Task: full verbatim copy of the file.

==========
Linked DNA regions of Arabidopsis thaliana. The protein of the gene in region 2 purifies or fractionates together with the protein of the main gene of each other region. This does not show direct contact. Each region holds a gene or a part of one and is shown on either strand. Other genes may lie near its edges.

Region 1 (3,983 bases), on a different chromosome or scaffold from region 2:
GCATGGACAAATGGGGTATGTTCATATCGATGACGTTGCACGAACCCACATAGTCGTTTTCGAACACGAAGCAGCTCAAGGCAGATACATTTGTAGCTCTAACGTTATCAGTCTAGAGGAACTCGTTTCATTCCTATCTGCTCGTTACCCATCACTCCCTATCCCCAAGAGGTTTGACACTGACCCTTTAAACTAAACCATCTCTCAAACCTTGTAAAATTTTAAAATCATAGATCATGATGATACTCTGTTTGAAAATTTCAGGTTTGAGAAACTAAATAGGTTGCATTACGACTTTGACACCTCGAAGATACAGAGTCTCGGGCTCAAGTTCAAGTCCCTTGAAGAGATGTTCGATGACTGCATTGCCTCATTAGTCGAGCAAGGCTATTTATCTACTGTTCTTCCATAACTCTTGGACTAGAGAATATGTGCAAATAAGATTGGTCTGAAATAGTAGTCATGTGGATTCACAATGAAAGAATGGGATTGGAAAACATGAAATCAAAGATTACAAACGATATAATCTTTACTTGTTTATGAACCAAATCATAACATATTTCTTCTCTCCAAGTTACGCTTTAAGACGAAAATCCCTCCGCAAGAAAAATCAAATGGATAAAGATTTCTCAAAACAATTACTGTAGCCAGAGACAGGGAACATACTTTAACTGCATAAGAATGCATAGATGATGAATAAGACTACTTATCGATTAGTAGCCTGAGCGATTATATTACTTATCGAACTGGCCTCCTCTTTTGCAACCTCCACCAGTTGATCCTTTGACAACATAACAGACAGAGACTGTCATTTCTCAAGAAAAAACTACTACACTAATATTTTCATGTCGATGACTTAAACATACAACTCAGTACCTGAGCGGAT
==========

Linked DNA regions of Arabidopsis thaliana. The protein of the gene in region 2 purifies or fractionates together with the protein of the main gene of each other region. This does not show direct contact. Each region holds a gene or a part of one and is shown on either strand. Other genes may lie near its edges.

Region 1 (3,983 bases), on a different chromosome or scaffold from region 2:
GCATGGACAAATGGGGTATGTTCATATCGATGACGTTGCACGAACCCACATAGTCGTTTTCGAACACGAAGCAGCTCAAGGCAGATACATTTGTAGCTCTAACGTTATCAGTCTAGAGGAACTCGTTTCATTCCTATCTGCTCGTTACCCATCACTCCCTATCCCCAAGAGGTTTGACACTGACCCTTTAAACTAAACCATCTCTCAAACCTTGTAAAATTTTAAAATCATAGATCATGATGATACTCTGTTTGAAAATTTCAGGTTTGAGAAACTAAATAGGTTGCATTACGACTTTGACACCTCGAAGATACAGAGTCTCGGGCTCAAGTTCAAGTCCCTTGAAGAGATGTTCGATGACTGCATTGCCTCATTAGTCGAGCAAGGCTATTTATCTACTGTTCTTCCATAACTCTTGGACTAGAGAATATGTGCAAATAAGATTGGTCTGAAATAGTAGTCATGTGGATTCACAATGAAAGAATGGGATTGGAAAACATGAAATCAAAGATTACAAACGATATAATCTTTACTTGTTTATGAACCAAATCATAACATATTTCTTCTCTCCAAGTTACGCTTTAAGACGAAAATCCCTCCGCAAGAAAAATCAAATGGATAAAGATTTCTCAAAACAATTACTGTAGCCAGAGACAGGGAACATACTTTAACTGCATAAGAATGCATAGATGATGAATAAGACTACTTATCGATTAGTAGCCTGAGCGATTATATTACTTATCGAACTGGCCTCCTCTTTTGCAACCTCCACCAGTTGATCCTTTGACAACATAACAGACAGAGACTGTCATTTCTCAAGAAAAAACTACTACACTAATATTTTCATGTCGATGACTTAAACATACAACTCAGTACCTGAGCGGAT